Cell phones are ubiquitous — and drivers rely on them for confirming appointments and much more — but they should be stowed away once the vehicle is moving. - Photo via Unsplash/Melissa Mjoen.

Cell phones are ubiquitous — and drivers rely on them for confirming appointments and much more — but they should be stowed away once the vehicle is moving.

Photo via Unsplash/Melissa Mjoen.

Distracted drivers were responsible for 3,142 fatalities in 2019, according to the National Highway Traffic Safety Administration. Many fleet managers are well aware of this fact, but during Distracted Driving Awareness Month it’s worth reminding your drivers how quickly a small distraction can turn into a deadly situation. 

Cell phones are ubiquitous — and drivers rely on them for confirming appointments and much more — but they should be stowed away once the vehicle is moving. Glancing at a text means removing one’s eyes from the road — doing so for just two seconds doubles the chances of a crash, AAA says. 

Here are a few more facts you may want to share with your drivers:

  • Texting while driving is six-times more dangerous than intoxicated driving (NHTSA)
  • Texting behind the wheel more than doubles your chances of getting into an accident (AAA Foundation) 
  • 87% of rear-end collisions involve some form of distracted driving (NHTSA). 
  • 8% of all fatal crashes in 2018 were reported as distracted driving related (NHTSA).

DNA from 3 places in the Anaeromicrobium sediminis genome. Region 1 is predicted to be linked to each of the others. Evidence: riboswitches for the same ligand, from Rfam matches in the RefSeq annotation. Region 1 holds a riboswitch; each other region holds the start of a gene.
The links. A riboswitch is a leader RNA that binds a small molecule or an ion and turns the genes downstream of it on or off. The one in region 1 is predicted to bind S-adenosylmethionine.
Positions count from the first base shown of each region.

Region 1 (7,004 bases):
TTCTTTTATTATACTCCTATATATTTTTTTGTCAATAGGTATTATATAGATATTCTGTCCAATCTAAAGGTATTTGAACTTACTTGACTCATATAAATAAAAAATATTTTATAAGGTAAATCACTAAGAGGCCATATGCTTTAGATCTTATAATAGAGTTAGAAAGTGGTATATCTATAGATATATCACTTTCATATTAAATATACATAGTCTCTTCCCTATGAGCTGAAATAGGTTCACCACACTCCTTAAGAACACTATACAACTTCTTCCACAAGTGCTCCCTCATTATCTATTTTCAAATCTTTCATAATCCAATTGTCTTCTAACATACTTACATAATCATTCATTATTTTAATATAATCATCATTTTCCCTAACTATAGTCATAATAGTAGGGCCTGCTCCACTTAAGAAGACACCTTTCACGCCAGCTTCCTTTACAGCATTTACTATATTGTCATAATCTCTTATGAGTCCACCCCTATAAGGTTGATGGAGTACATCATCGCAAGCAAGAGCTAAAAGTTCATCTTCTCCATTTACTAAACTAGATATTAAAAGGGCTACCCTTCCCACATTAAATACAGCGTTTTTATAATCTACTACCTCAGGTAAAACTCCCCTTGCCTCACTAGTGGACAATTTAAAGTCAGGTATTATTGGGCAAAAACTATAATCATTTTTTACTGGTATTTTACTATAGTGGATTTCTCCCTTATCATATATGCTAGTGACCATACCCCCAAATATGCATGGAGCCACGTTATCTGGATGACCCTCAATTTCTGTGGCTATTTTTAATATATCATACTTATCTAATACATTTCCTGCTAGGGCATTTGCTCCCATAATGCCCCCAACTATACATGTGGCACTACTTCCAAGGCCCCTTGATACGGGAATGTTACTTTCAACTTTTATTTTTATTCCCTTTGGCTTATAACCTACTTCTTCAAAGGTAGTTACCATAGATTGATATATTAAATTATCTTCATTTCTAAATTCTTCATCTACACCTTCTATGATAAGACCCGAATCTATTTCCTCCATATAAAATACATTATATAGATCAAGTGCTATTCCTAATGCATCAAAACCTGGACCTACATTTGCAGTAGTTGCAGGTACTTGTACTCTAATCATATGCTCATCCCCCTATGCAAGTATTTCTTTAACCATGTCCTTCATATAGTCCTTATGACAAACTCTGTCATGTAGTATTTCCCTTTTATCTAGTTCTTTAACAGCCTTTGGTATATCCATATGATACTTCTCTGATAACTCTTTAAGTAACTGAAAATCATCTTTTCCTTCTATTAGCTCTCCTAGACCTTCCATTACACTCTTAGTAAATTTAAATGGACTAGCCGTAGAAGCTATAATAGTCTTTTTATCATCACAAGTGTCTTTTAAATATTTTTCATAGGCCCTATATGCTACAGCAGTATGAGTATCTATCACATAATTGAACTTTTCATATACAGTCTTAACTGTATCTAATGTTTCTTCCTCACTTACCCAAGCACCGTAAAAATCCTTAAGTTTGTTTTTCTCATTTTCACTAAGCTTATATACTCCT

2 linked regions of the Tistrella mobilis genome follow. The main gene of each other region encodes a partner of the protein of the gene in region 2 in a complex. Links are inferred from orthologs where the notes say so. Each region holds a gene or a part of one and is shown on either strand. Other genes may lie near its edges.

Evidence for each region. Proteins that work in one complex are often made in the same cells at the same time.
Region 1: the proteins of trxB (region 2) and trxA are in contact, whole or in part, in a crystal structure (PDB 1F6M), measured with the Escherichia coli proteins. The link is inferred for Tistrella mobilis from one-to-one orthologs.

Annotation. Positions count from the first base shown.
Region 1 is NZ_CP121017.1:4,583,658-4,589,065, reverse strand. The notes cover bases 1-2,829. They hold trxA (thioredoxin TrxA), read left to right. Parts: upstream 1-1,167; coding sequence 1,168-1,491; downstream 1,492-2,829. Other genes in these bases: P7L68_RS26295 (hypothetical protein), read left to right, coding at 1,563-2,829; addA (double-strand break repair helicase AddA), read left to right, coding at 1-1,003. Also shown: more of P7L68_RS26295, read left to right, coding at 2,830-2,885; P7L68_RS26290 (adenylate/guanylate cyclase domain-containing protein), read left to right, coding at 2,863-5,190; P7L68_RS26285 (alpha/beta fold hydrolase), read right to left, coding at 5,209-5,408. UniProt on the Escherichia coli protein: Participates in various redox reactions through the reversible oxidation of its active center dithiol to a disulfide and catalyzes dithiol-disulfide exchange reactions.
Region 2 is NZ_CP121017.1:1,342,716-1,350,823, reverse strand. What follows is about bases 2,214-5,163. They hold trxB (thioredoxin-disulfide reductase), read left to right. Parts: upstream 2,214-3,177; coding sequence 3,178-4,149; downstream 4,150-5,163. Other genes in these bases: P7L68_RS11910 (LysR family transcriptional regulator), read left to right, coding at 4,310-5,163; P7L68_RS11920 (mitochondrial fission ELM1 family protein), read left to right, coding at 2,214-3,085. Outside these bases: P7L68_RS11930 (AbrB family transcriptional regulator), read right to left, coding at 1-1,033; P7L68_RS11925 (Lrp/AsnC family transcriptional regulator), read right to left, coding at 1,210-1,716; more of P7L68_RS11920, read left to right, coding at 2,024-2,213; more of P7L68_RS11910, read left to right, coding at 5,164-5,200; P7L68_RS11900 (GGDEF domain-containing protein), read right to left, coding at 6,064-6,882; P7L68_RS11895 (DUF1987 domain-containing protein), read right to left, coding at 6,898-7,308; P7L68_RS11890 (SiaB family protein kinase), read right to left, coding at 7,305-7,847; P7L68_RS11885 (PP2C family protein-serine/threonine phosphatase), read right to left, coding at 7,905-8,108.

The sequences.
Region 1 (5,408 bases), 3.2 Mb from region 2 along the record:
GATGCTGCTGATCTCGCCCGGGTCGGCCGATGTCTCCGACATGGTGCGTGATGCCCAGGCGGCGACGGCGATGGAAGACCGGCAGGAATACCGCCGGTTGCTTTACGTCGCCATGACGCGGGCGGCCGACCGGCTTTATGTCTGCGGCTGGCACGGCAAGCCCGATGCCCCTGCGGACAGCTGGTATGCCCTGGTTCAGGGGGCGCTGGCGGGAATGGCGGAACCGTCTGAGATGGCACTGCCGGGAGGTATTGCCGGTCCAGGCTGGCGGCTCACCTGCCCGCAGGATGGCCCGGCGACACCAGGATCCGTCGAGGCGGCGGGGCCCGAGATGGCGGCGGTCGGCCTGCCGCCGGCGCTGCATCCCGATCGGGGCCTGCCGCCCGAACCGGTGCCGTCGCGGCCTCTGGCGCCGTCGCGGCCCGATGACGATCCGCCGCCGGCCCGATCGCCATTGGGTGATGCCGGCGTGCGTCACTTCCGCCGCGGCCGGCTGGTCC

Protect your employees, assets, pedestrians and other motorists by enforcing a safety policy with zero-tolerance for distracted driving. Here are some tips to offer your drivers so they keep their eyes on the road, their hands on the wheel, and their minds on the task at hand: 

  • Set the navigation systems before you hit the road. Research shows that programming navigation is the most distracting task of infotainment systems — taking an average of 40 seconds for a driver to complete. 
  • Stow the cell phone in the glove box or somewhere out of reach. When you need to check it, pull over and park first.
  • Don’t eat or drink behind the wheel — doing so takes your focus off the road.
  • Never fiddle with the radio or try to reach for items in your vehicle. Keep both hands on the steering wheel at all times. 
  • If listening to music, keep your speaker volume low. Loud music is a cognitive distraction that can impede your ability to focus.
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